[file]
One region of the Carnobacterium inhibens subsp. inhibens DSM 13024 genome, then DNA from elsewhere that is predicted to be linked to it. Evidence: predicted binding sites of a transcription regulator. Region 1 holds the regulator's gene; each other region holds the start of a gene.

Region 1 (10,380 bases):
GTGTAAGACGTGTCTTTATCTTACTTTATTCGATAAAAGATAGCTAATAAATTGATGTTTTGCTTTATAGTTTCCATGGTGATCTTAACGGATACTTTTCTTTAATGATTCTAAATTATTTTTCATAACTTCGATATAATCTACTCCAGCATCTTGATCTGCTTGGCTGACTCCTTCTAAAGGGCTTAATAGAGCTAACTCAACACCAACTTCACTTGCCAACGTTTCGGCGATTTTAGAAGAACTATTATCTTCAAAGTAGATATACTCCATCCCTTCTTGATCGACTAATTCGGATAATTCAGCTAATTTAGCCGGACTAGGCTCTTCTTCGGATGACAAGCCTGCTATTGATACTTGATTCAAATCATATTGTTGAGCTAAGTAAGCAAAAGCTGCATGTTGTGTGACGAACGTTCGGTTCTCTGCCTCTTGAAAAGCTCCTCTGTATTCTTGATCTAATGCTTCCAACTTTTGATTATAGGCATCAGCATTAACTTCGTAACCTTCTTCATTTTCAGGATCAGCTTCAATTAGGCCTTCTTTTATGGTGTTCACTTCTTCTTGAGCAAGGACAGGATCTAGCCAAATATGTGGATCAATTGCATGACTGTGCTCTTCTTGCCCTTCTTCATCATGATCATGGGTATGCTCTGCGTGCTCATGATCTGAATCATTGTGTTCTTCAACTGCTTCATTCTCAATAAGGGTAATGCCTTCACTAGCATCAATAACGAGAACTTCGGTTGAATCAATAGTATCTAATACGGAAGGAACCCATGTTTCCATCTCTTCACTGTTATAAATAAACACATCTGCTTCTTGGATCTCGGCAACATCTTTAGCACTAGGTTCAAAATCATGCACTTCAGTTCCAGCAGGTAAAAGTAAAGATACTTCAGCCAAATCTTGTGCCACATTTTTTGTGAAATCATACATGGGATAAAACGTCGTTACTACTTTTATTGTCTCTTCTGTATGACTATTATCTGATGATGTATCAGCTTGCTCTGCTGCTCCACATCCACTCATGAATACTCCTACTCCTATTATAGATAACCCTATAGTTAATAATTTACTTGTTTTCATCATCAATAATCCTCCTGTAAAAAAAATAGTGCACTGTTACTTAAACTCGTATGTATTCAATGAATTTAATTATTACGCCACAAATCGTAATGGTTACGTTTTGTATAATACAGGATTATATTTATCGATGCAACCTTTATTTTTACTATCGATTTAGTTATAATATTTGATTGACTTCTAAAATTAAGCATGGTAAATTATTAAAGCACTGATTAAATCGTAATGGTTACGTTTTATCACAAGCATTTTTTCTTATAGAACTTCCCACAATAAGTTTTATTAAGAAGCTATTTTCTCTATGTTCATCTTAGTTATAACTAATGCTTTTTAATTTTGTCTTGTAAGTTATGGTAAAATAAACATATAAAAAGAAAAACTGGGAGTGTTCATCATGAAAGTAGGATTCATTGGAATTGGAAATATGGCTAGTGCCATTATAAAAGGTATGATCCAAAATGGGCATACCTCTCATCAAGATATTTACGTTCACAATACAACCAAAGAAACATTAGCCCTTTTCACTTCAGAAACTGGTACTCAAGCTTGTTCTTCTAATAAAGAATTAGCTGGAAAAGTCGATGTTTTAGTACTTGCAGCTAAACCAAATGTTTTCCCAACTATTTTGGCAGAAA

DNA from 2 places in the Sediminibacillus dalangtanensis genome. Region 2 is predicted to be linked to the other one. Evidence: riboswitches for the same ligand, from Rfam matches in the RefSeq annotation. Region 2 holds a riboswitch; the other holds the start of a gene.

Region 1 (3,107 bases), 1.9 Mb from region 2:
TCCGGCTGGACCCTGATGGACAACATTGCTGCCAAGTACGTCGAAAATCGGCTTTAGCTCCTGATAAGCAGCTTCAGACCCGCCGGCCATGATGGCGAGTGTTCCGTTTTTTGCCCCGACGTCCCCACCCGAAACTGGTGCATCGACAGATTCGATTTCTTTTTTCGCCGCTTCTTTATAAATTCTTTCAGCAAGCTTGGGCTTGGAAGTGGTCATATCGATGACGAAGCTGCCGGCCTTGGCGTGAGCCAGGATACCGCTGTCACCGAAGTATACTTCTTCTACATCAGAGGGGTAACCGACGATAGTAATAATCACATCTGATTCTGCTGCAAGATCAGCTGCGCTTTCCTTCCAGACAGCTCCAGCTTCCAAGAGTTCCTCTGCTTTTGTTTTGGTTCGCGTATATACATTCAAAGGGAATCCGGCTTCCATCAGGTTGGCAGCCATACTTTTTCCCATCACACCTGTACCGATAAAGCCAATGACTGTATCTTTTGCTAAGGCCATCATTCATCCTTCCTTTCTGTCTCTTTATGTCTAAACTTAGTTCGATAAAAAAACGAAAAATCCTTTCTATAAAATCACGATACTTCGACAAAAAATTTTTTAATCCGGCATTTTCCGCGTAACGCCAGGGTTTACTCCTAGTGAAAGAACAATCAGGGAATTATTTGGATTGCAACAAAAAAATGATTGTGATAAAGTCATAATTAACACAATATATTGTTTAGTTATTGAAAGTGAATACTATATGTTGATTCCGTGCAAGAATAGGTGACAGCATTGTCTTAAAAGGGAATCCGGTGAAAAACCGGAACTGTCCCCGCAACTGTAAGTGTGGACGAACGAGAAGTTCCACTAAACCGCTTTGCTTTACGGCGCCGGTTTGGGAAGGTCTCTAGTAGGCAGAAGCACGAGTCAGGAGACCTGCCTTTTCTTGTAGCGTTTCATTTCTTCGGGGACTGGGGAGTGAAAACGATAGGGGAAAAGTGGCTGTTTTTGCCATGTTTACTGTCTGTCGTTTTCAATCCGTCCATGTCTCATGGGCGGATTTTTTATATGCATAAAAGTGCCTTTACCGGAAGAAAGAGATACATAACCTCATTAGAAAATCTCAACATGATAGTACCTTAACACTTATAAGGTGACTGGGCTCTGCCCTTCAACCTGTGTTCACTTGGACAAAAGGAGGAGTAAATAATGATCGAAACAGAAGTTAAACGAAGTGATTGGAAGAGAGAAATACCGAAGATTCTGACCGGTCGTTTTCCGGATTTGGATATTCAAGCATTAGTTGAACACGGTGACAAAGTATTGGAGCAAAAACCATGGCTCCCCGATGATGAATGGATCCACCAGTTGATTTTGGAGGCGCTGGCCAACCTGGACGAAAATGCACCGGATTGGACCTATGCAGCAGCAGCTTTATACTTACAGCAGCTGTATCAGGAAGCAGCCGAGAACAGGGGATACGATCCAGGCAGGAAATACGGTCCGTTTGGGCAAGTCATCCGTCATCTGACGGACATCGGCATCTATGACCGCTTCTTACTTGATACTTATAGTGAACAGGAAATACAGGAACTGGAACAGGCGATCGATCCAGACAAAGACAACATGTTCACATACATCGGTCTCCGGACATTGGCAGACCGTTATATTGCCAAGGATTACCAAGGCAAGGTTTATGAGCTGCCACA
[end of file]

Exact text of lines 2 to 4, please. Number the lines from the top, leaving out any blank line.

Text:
Region 1 (10,380 bases):
GTGTAAGACGTGTCTTTATCTTACTTTATTCGATAAAAGATAGCTAATAAATTGATGTTTTGCTTTATAGTTTCCATGGTGATCTTAACGGATACTTTTCTTTAATGATTCTAAATTATTTTTCATAACTTCGATATAATCTACTCCAGCATCTTGATCTGCTTGGCTGACTCCTTCTAAAGGGCTTAATAGAGCTAACTCAACACCAACTTCACTTGCCAACGTTTCGGCGATTTTAGAAGAACTATTATCTTCAAAGTAGATATACTCCATCCCTTCTTGATCGACTAATTCGGATAATTCAGCTAATTTAGCCGGACTAGGCTCTTCTTCGGATGACAAGCCTGCTATTGATACTTGATTCAAATCATATTGTTGAGCTAAGTAAGCAAAAGCTGCATGTTGTGTGACGAACGTTCGGTTCTCTGCCTCTTGAAAAGCTCCTCTGTATTCTTGATCTAATGCTTCCAACTTTTGATTATAGGCATCAGCATTAACTTCGTAACCTTCTTCATTTTCAGGATCAGCTTCAATTAGGCCTTCTTTTATGGTGTTCACTTCTTCTTGAGCAAGGACAGGATCTAGCCAAATATGTGGATCAATTGCATGACTGTGCTCTTCTTGCCCTTCTTCATCATGATCATGGGTATGCTCTGCGTGCTCATGATCTGAATCATTGTGTTCTTCAACTGCTTCATTCTCAATAAGGGTAATGCCTTCACTAGCATCAATAACGAGAACTTCGGTTGAATCAATAGTATCTAATACGGAAGGAACCCATGTTTCCATCTCTTCACTGTTATAAATAAACACATCTGCTTCTTGGATCTCGGCAACATCTTTAGCACTAGGTTCAAAATCATGCACTTCAGTTCCAGCAGGTAAAAGTAAAGATACTTCAGCCAAATCTTGTGCCACATTTTTTGTGAAATCATACATGGGATAAAACGTCGTTACTACTTTTATTGTCTCTTCTGTATGACTATTATCTGATGATGTATCAGCTTGCTCTGCTGCTCCACATCCACTCATGAATACTCCTACTCCTATTATAGATAACCCTATAGTTAATAATTTACTTGTTTTCATCATCAATAATCCTCCTGTAAAAAAAATAGTGCACTGTTACTTAAACTCGTATGTATTCAATGAATTTAATTATTACGCCACAAATCGTAATGGTTACGTTTTGTATAATACAGGATTATATTTATCGATGCAACCTTTATTTTTACTATCGATTTAGTTATAATATTTGATTGACTTCTAAAATTAAGCATGGTAAATTATTAAAGCACTGATTAAATCGTAATGGTTACGTTTTATCACAAGCATTTTTTCTTATAGAACTTCCCACAATAAGTTTTATTAAGAAGCTATTTTCTCTATGTTCATCTTAGTTATAACTAATGCTTTTTAATTTTGTCTTGTAAGTTATGGTAAAATAAACATATAAAAAGAAAAACTGGGAGTGTTCATCATGAAAGTAGGATTCATTGGAATTGGAAATATGGCTAGTGCCATTATAAAAGGTATGATCCAAAATGGGCATACCTCTCATCAAGATATTTACGTTCACAATACAACCAAAGAAACATTAGCCCTTTTCACTTCAGAAACTGGTACTCAAGCTTGTTCTTCTAATAAAGAATTAGCTGGAAAAGTCGATGTTTTAGTACTTGCAGCTAAACCAAATGTTTTCCCAACTATTTTGGCAGAAA

DNA from 2 places in the Sediminibacillus dalangtanensis genome. Region 2 is predicted to be linked to the other one. Evidence: riboswitches for the same ligand, from Rfam matches in the RefSeq annotation. Region 2 holds a riboswitch; the other holds the start of a gene.